Piffaro, Philadelphia Renaissance Band, closed out its 2020-2021 season of concerts with a “virtual” performance of “Fuguing from Obrect to Bach,” recorded in Christ Church, Christiana Hundred, Wilmington, Delaware.
Piffaro, Philadelphia Renaissance Band, closed out its 2020-2021 season of concerts with a “virtual” performance of “Fuguing from Obrect to Bach.” The concert was recorded in Christ Church, Christiana Hundred, Wilmington, Del., and was available online May 28 through June 3.
Prior to the Covid-19 lockdown, the Presbyterian Church of Chestnut Hill was one of Piffaro’s “home venues.” With the gradual return to what we used to consider “normal life,” Piffaro fans like me look forward to the resumption of “in-person” concerts at Chestnut Hill Presbyterian.
The “Obrecht” of the program’s title is “Jacob Obrecht,” the Flemish composer who lived from 1457 or 1458 until late 1505. Along with Josquin des Prez (1450 to 1521), Obrecht was the most famous composer of the middle decades of the Renaissance, writing both secular instrumental and sacred choral music.
From the very beginning of polyphonic music in the late Middle Ages, counterpoint was the preeminent style of composition. Composers combined many levels of related melodic themes one against the other to produce a complex texture of harmonic progressions and motivic development that reached its zenith in the music of Johann Sebastian Bach (1685-1750). From Bach and his contemporary George Frederic Handel (168501759), the Baroque style led directly into the Classical era beginning with Franz Joseph Haydn (1732-1809).
To a great degree, the connecting link through these centuries was contrapuntal technique, displayed in its purest form in the form known as “fugue.” In a fugue, the composer relies almost exclusively on a single principal theme, along with a small number of counter-themes, upon which to build the entire piece.
From the relatively short works of the middle Renaissance, the craft of composing fugues developed into more and more complex works until we reach the monumental Preludes & Fugues for solo organ by Bach. The form was so highly revered that Ludwig van Beethoven (1770-1827) incorporated fugues into his late piano sonatas and string quartets.
For “Fuguing from Obrecht to Bach,” Piffaro enlisted the collaboration of Kleine Kammermusik so that the overall ensemble included a full complement of woodwinds, brass, strings and keyboards (portativ organ & harpsichord). The result was a dazzling series of renditions of music by the program’s two namesakes, of course, but also of scores by Dupres, Festa, Zelenka, Buxtehude, Antegrati, Stoltzer and Schutz. The unbroken continuum of music established an unbroken line of development from the style of the Renaissance – consistent consorts as well as varied instrumental families – to cleverly voiced arrangements of works for other instruments by Bach.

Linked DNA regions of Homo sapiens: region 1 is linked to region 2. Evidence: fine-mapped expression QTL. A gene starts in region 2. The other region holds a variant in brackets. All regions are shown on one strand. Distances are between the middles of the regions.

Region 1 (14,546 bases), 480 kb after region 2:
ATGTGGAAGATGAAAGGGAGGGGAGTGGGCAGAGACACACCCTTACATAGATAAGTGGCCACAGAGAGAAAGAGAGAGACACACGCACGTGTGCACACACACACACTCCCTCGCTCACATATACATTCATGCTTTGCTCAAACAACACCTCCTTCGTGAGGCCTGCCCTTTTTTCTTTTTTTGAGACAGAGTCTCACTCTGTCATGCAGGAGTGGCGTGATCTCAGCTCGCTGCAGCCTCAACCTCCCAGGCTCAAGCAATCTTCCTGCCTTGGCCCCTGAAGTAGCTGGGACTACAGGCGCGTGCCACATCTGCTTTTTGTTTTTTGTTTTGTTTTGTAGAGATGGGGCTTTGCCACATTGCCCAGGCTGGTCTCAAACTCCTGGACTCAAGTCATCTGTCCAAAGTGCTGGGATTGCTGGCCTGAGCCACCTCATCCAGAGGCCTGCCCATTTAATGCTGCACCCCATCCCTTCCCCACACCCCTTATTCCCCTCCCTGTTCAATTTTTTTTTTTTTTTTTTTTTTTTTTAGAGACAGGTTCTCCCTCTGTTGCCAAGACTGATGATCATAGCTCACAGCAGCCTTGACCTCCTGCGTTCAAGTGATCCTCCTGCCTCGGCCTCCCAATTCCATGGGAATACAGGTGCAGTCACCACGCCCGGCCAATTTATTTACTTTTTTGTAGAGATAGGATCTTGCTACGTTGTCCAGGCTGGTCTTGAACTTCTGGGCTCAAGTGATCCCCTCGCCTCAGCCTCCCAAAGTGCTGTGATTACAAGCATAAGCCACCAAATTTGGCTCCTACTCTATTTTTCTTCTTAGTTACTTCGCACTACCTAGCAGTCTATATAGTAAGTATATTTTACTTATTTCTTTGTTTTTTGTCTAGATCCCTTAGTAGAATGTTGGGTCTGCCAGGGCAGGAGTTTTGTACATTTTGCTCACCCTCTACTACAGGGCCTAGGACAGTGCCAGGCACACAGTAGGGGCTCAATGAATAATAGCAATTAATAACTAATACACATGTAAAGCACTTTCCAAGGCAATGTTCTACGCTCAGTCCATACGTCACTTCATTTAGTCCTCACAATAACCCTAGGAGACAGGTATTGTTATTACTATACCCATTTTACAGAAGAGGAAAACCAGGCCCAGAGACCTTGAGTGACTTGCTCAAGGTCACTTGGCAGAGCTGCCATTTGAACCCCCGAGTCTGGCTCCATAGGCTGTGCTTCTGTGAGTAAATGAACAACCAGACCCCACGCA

Hearing movements of Bach’s “Goldberg Variations” and “The Art of the Fugue” rendered by combinations of winds and strings was revelatory. The lines of counterpoint that often seem academic when viewed on paper here came vibrantly alive because those individual melodies were sung with lyrical phrasing. Most impressive was the reading given the “Fugue in G minor.” Having played it, myself, on the pipe organ, as well as heard it played by master organists, I was amazed not just by its intricacies but by their incandescent beauty.
Another revelatory moment came with harpsichordist Leon Schelhase’s interpretation of a “Praeludium” by Dietrich Buxtehude. Schelhase’s digital technique was immaculate. Even more memorable, though, was the way he brought out, by dexterously varied touches, the score’s imaginative counterpoint. Rather than sounding like a dry, intellectual exercise, Buxtehude’s handling of fugal development sounded intensely energetic and joyously expressive.
All the musicians of both Piffaro and Kleine Kammermusik invested their playing with the perfect balance between impeccable scholarship and compelling musicianship. Securely based on stylistic integrity, the interpretations danced with high spirits and unadulterated fun. How wonderful it will be when we’re able to hear such fabulous music-making “in-person” once again.
SONG OF THE EARTH
The Philadelphia Orchestra continued its “virtual” concert season with a performance of a reduced arrangement (by Arnold Schoenberg & Rainer Riehn) of Gustav Mahler’s “The Song of the Earth.” Available online May 28-June 3, the concert was conducted by music director Yannick Nezet-Seguin and featured mezzo Michelle de Young and tenor Russell Thomas.
Although the chamber ensemble version of “The Song of the Earth” works surprisingly well for its reduced number of players, it nonetheless fails to evoke the notion of the earth singing. Matters weren’t helped by Nezet-Seguin’s choices of painfully slow tempos for the slower movements, which often brought the music to a leaden halt. De Young’s melodramatic posturing didn’t compensate for her bottled tone and excessive vibrato, but Thomas’ voice rang out with true “heldentenor” splendor.
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